For long-term resilience to climate change, flooding is not the only issue we must deal with at this time. In light of the current situation, it is easy to place all of our efforts on reducing flooding risk. We have a tendency to focus on the most recent event and ignore other threats to our well-being. It is human nature to do so. However, taking a narrow view on one particular issue could be detrimental to the Gulf Coast’s long-term well-being.
Granted with Hurricane Harvey, the Ike Dike and Coastal Spine have garnered a significant amount of attention. This is interesting due to the fact that Hurricane Harvey’s flooding would in no way be mitigated by this infrastructure. In any case, it is good to see flooding not being the only issue discussed.
As important as it is to work on our flooding and storm surge issues, three floods in three years and storm surge with Hurricane Ike, we must also keep in mind that Texas is one long-drought punctuated by torrential rainfall. It was only five years ago that the entire state experienced a significant drought that resulted in considerable damage to our road infrastructure, water distribution systems, power generation, livestock and agriculture and our St. Augustine (The last is a joke. We really should get rid of this stuff, it is a huge waste of water.) In any case, droughts are a real issue that we cannot ignore.
I have mentioned the drought experience and future risk for our power grid in previous posts. The first one looking at our current predicament and the second considering what our future grid faces. I have not covered the variety of other drought-related issues that we have recently faced and may face in the near term. During the 2011-2012 drought our horizontal infrastructure, pipes and street, faced considerable issues, particularly our water system in Houston. At one point, during the drought over 700 pipes per day were breaking. It is estimated that 15%, 22.4 billion gallons of water, was leaked and never made it to the end-user.
The drought also caused an estimated $7.6 billion loss to the farm-sector. The hardest hit being the livestock industry and hay production. Closer to the Gulf Coast, we see that the drought greatly damaged the rice industry and placed its future in question. As we move along the Gulf Coast, we see that the drought also had a significant impact on the Gulf ecosystem with elevated salinity levels. This damages oyster beds and fisheries that are dependent on freshwater inflows from the Colorado and Brazos River.
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Also, as many are aware, it gets hot in Houston, and it is expected to get considerably hotter. Between 1981 and 2010, the Houston region averaged 31 days over 95 degrees. If climate models are correct, it is anticipated that the number of days will triple to close to 90 days per year at or above 95 degrees. These temperatures are already having an impact on the region. For example, the City of Houston has put in place an extreme heat emergency plan and had to put it in action the Summer of 2016. This heat not only melts and warp infrastructure, it is a significant public health issue for those who work outside, as well as those vulnerable populations that do not have access to appropriate air conditioning.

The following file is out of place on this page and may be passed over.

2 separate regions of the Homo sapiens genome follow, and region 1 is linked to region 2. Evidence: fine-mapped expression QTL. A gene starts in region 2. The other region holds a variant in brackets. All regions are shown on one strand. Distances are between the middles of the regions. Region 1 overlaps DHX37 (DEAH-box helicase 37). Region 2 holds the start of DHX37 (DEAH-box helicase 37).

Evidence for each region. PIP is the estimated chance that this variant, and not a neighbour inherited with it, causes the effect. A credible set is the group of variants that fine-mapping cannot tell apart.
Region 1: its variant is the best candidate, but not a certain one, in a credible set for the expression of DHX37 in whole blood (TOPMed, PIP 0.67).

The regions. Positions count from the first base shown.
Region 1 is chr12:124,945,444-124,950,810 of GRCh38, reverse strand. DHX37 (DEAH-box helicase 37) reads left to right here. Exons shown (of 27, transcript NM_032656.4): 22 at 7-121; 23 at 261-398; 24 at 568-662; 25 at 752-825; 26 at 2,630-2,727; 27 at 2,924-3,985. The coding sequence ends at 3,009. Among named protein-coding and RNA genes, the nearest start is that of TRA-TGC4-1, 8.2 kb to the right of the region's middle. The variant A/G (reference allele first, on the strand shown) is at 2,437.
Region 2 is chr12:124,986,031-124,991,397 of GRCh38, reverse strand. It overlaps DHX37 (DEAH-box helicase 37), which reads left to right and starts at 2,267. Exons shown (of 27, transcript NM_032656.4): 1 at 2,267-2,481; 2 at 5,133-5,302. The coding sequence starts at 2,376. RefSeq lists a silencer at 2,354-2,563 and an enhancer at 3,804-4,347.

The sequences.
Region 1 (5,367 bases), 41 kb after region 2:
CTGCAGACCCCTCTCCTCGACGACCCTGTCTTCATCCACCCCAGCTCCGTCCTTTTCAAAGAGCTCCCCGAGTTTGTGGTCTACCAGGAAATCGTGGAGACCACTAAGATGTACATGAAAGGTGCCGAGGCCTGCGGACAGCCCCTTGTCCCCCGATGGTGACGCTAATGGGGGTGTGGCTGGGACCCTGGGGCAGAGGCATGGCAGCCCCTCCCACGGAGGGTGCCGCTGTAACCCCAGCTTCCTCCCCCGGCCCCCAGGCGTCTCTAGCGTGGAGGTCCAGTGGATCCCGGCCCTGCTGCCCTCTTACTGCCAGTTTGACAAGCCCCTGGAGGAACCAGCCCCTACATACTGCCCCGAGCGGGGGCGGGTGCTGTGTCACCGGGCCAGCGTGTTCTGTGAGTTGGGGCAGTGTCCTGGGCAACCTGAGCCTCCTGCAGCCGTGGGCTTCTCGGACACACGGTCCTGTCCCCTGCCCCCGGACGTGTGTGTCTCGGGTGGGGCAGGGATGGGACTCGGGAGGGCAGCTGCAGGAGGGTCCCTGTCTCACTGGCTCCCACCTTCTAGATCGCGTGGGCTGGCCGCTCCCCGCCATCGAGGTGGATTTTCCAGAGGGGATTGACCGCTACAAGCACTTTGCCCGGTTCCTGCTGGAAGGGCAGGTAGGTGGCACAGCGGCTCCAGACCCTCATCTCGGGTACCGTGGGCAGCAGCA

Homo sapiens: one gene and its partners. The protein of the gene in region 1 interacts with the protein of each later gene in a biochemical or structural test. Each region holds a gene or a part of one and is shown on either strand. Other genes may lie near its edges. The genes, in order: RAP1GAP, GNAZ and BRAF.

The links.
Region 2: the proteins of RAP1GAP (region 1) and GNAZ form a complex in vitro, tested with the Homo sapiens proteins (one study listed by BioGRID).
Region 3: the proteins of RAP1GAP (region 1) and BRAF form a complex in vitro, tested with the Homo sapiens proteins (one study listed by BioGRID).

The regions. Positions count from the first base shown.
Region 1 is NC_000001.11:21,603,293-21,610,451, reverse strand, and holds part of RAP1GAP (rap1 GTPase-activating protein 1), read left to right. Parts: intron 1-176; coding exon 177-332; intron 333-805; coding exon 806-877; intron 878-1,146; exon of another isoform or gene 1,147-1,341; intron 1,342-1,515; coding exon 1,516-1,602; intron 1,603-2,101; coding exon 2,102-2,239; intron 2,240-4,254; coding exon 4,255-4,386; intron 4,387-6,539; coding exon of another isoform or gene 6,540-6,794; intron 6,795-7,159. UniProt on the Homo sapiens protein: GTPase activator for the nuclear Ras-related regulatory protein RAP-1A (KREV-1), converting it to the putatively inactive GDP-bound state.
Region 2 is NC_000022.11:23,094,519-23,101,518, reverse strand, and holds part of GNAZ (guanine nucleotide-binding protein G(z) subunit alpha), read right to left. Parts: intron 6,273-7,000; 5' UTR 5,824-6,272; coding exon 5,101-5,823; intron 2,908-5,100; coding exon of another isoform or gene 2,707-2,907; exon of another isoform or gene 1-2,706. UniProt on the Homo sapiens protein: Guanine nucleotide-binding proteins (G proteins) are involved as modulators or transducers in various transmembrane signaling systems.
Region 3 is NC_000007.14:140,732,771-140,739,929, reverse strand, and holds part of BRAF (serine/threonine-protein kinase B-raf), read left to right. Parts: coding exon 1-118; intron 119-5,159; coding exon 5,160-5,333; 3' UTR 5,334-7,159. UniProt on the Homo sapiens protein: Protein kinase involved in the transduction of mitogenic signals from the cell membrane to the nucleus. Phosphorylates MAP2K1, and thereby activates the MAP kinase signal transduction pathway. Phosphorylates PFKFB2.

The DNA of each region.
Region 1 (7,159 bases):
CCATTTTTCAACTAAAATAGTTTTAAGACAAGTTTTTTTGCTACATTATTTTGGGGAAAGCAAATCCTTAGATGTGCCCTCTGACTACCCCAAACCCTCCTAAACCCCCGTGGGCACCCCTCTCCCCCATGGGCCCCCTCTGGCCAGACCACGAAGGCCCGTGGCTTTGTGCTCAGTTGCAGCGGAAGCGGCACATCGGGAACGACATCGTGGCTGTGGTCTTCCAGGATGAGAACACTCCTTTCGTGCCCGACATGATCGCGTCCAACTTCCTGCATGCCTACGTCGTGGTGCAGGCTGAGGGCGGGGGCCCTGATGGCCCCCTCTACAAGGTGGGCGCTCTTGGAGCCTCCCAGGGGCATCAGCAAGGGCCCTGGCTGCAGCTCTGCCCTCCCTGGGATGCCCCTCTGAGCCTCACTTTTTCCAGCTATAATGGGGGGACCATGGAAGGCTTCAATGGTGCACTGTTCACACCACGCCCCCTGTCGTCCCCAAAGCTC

The heat is anticipated to have a significant economic impact on the Gulf Coast. A recent Science article looked at the economic consequences of climate change in the United States. The study finds that there is likely to be a significant transfer shift of wealth from southern states up to northern and western states. It looks like there will be a point when it will get too hot in the kitchen and people will get out…
Public Health – Vector-Borne Diseases
The factors mentioned above will have public health implications, whether it is contaminated flood water or extreme heat and humidity. Other public health issues we anticipate with a warming climate, is the increasing number of vector-borne diseases (VBD). This is largely the spread of disease to humans through ticks, mosquitoes, and flies. We have been dealing with West Nile virus for a few years and recently have started to see Zika get a foothold in the region, the most recent south of Houston in Hidalgo County. Ticks have been a nuisance for years, particularly the ones carrying, Lyme disease.
It is anticipated that we should expect a greater number of disease transmission with increasing rainfall and humidity, rising temperatures and human migration. Rainfall, humidity, and temperatures provide ideal breeding grounds (except it can get too hot for mosquitoes) and migration allows for the introduction of creatures that otherwise may have a more difficult time making it to the Gulf Coast. Limiting these impacts will require that we set up robust sentinel and surveillance programs to identify the arrival and movement of these diseases around the Gulf Coast. This should be coupled with prevention methods that reduce standing water, as well as public health education programs.
All the Above Resilience
As we move forward with improving our economic resilience, we must keep in mind two things. First, community resilience and adaptation is a regional issue. Taking action as an individual community or county and not coordinating with others in our region may likely be a waste of money and time. Second, we need to approach resilience holistically and not solely focus on one issue. It is easy to focus on just flooding at this time, but we should not forget that just a few years ago the entire region was dealing with a historic drought, is now regularly facing extreme heat days and seeing an increasing number of VBDs entering the region. So, as we move forward, we need to work together and take an all the above approach.